Mon September 23, 2013
50 Years Later, Reflecting On The Legacy Of Gideon v. Wainwright
Half a century ago, a convicted Florida man named Clarence Gideon wrote a handwritten letter to the U.S. Supreme Court. He argued that he was denied justice because he couldn’t afford a lawyer and should have been given one at his trial.
This article launches our series on the 50th anniversary of Gideon v. Wainwright, the decision that led to the right to counsel for low-income people accused of crimes.
Fresh out of law school and on his first day in private practice, Superior attorney Toby Marcovich was appointed to take a case of a man who couldn’t afford a lawyer. Marcovich demanded a preliminary hearing. The judge didn’t like that and threatened to cite him for contempt of court. This was 1954, nine years before the Gideon decision.
“We got paid nothing to do this but my client, shortly after deer season opened, brought me a big bag of venison,” said Marcovich. “That was my first experience of being appointed counsel. And it was almost my last.”
The judge didn’t hold Marcovich in contempt.
While judges in Wisconsin generally did appoint a lawyer for people who couldn’t afford one, Douglas County Public Defender J. Patrick O’Neill says it was often long after a person had been charged and interrogated, and not long before the trial began.
“If [a judge] felt the person deserved representation, he'd say 'Bailiff! Go find a lawyer,’’ says O’Neill. “Bailiff would go out, wander the halls of the courthouse, maybe go down to the local coffee shop. When he found a guy he recognized as a lawyer, [he’d say] 'The judge wants you right now', drag him into court; judge would say 'Mr. Lawyer, here's your new client.’”
O’Neill says more than half of the people accused of crimes in Douglas County qualify for a court-appointed attorney. Before Gideon, whether a judge would appoint representation in most states was hit or miss.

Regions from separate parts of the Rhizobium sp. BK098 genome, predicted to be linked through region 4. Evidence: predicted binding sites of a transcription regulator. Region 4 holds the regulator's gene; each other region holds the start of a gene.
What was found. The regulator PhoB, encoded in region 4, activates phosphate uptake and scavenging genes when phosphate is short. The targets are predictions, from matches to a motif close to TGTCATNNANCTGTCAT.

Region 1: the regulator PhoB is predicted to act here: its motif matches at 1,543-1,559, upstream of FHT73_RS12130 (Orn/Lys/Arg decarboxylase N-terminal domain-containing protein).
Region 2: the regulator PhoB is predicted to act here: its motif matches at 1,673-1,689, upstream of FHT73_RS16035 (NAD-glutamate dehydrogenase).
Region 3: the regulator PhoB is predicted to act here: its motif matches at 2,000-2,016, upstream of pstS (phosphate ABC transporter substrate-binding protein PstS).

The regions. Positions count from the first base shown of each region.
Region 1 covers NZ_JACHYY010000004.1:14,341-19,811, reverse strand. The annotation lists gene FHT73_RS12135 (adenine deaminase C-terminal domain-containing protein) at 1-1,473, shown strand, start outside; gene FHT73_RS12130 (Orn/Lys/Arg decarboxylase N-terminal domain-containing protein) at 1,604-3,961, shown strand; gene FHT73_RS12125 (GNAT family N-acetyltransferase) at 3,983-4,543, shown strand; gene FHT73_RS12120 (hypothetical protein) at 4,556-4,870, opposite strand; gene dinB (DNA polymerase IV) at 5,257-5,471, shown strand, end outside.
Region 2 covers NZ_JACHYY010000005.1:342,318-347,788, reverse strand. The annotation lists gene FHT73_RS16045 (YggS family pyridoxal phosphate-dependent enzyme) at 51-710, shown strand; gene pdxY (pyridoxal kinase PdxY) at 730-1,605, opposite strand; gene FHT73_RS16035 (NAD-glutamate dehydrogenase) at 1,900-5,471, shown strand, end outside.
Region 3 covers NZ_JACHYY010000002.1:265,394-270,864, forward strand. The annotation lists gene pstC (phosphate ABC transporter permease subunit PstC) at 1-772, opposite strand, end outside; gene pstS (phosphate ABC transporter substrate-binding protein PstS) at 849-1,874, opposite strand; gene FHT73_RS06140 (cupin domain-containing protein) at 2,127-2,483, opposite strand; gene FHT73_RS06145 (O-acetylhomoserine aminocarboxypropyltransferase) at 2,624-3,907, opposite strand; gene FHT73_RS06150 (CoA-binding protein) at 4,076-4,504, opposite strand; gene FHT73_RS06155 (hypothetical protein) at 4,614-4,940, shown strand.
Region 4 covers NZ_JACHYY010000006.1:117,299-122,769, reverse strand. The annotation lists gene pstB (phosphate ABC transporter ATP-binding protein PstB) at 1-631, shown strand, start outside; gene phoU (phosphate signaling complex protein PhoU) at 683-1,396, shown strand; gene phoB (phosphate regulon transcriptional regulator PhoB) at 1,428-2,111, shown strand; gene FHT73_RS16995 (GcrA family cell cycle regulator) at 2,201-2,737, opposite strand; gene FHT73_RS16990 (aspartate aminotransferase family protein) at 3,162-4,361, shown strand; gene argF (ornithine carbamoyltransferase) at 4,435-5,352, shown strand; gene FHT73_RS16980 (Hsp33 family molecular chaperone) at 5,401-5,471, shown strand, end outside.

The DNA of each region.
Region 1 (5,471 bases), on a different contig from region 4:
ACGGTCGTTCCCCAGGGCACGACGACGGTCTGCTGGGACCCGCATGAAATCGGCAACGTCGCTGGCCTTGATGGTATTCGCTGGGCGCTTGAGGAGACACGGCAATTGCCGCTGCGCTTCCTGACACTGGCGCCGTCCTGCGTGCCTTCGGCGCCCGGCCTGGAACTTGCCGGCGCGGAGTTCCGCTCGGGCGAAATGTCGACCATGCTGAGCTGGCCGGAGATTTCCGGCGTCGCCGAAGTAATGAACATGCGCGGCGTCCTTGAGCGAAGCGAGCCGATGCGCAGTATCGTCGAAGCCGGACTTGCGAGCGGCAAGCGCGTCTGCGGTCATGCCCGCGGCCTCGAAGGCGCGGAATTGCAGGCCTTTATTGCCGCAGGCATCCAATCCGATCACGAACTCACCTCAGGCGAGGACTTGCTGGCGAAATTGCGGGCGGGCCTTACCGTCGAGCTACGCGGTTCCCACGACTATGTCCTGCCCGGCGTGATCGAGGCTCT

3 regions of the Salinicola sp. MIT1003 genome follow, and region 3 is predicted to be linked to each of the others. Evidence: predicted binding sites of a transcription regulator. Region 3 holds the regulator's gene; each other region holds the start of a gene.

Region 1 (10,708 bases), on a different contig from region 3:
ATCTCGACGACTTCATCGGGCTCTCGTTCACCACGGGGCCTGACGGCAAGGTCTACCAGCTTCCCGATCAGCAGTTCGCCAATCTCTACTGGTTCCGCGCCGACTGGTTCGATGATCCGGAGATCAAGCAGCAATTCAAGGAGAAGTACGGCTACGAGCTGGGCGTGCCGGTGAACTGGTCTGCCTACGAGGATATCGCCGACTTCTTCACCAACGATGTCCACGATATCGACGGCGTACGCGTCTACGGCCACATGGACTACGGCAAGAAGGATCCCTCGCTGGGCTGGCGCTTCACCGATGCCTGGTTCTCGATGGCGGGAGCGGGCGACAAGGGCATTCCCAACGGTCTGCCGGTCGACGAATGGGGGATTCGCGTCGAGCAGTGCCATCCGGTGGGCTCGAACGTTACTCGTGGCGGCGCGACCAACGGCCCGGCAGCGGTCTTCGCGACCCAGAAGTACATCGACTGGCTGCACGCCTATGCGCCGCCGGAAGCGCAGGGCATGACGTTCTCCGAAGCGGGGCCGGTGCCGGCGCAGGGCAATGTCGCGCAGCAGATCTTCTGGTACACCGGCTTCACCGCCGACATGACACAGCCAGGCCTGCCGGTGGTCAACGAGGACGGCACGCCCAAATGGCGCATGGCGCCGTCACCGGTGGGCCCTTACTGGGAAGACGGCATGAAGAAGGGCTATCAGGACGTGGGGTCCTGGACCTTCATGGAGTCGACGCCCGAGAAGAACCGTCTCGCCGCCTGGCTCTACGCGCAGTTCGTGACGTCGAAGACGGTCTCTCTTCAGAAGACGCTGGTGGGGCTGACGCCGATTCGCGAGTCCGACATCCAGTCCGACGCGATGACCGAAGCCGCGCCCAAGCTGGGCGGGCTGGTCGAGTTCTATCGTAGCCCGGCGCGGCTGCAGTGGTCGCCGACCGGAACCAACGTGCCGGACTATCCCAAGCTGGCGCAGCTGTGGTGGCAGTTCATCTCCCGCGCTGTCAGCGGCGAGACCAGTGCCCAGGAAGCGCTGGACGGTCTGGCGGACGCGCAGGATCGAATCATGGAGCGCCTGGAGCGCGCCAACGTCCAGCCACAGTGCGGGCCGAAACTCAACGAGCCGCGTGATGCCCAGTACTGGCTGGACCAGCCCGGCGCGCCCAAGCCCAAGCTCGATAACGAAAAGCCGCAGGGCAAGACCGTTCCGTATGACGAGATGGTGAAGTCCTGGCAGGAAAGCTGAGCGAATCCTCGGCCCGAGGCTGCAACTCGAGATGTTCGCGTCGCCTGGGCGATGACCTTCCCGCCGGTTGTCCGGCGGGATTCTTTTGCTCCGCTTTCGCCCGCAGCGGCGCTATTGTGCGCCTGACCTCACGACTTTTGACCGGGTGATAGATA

Walter Dickey, who has taught at the University of Wisconsin School of Law since 1976, says defense attorneys just weren’t commonplace.
“It's not just that there was no right,” says Dickey. “There was no culture in which criminal defendants were uniformly having an expectation of representation.”
The Constitution Project’s criminal justice policy counsel Liz Fasse says the lack of legal expertise aside, a courtroom is a pretty intimidating place for a person without an attorney.
“It meant that they were facing the great resources of the state against them,” says Fasse – resources including police, investigators, prosecuting attorneys, and the judge.
Before Gideon, Fasse says many people were found guilty of crimes they didn’t commit.
“Unfortunately, we don't know how much injustice was done,” she says. “According to the National Registry of Exonerations, we now are at over 1,200 individuals who have been exonerated for crimes they did not commit. Unfortunately, that's probably just the tip of the iceberg.”
On June 3, 1961, Clarence Gideon was convicted of stealing wine and change from a vending machine in a Florida pool hall. He asked for but was denied an attorney. Sentenced to five years in prison, the man with an eighth grade education wrote a letter to the U.S. Supreme Court, asking for a new trial.
In an archival interview, Gideon said he didn’t need a law degree to write that letter.
“I thought actually that was a law,” he said. “I thought that was a constitutional right and didn't know no different. And a man with money can hire a lawyer to represent him. He'd get a better chance in a trial than I would get without an attorney. To me, that was just common sense.”
On March 18, 1963, the Court ruled unanimously that Gideon’s constitutional rights were violated and that everyone has the right to counsel. Gideon was found innocent in his second trial.
Still practicing law in Superior, Toby Marcovich says Gideon changed everything.
“We were getting probably too many assigned cases as private attorneys before the public defenders system came into effect,” he says. “But after Gideon, it was overwhelming.”
State legislatures funded public defender programs and people who couldn’t afford an attorney got one.
“Even as a prosecutor I felt that it was important for defendants to have their rights preserved,” says Marcovich. “There was some bad stuff going on, on occasions: people actually being deprived of rights, given bad information, sometimes maybe deliberately.”
On March 18, 1963, that changed.